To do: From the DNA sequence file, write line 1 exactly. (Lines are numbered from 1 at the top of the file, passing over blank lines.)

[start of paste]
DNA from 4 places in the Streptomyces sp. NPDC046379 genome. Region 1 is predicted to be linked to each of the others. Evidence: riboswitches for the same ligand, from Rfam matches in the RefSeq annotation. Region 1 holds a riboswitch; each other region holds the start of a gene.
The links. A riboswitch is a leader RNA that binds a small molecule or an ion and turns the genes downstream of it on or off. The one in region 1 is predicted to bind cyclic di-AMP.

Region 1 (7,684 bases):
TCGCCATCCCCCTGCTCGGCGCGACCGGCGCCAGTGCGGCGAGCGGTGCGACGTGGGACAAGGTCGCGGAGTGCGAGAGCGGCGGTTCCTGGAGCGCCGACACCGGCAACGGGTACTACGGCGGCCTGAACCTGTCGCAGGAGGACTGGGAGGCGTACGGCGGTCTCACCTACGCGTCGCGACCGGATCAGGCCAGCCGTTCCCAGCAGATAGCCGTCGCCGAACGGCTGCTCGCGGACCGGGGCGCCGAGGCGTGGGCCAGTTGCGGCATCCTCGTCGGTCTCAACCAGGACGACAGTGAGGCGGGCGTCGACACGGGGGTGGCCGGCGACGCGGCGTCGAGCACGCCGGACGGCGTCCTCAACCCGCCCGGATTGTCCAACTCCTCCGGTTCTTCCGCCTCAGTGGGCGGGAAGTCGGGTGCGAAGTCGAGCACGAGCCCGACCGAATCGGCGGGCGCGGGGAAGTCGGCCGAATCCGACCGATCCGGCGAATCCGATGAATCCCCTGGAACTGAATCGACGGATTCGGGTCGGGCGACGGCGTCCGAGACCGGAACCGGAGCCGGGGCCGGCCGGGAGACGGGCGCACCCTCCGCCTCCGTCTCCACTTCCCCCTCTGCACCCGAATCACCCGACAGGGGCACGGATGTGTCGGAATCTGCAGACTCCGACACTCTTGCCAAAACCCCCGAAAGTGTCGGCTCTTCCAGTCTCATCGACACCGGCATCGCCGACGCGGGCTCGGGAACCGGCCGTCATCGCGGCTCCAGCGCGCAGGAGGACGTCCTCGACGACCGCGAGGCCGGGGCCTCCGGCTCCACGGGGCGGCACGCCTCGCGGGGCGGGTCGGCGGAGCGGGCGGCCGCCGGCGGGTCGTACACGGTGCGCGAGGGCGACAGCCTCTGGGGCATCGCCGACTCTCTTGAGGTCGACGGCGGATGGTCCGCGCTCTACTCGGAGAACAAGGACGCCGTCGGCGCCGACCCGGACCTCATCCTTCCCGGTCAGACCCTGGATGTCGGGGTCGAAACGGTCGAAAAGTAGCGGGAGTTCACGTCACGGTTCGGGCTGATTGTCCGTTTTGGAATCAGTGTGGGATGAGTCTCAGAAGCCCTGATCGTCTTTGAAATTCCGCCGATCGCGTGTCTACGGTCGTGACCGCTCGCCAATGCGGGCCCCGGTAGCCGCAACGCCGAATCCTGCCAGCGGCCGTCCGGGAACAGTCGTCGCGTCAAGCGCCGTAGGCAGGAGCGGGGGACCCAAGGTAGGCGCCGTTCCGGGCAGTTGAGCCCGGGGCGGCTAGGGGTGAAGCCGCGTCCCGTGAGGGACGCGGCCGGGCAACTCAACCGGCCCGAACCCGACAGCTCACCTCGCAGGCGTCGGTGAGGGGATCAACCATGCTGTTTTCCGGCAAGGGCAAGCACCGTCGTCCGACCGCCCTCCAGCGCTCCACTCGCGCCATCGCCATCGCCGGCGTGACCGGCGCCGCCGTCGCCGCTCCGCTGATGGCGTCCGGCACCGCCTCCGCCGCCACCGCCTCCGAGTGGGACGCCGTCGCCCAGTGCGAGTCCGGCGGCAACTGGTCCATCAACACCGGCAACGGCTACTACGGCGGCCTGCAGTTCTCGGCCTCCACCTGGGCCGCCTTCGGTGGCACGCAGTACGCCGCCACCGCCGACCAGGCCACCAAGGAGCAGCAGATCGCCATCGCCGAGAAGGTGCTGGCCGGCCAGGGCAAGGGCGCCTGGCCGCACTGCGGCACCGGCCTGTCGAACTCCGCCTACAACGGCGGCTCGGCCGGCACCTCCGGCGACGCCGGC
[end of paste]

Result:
DNA from 4 places in the Streptomyces sp. NPDC046379 genome. Region 1 is predicted to be linked to each of the others. Evidence: riboswitches for the same ligand, from Rfam matches in the RefSeq annotation. Region 1 holds a riboswitch; each other region holds the start of a gene.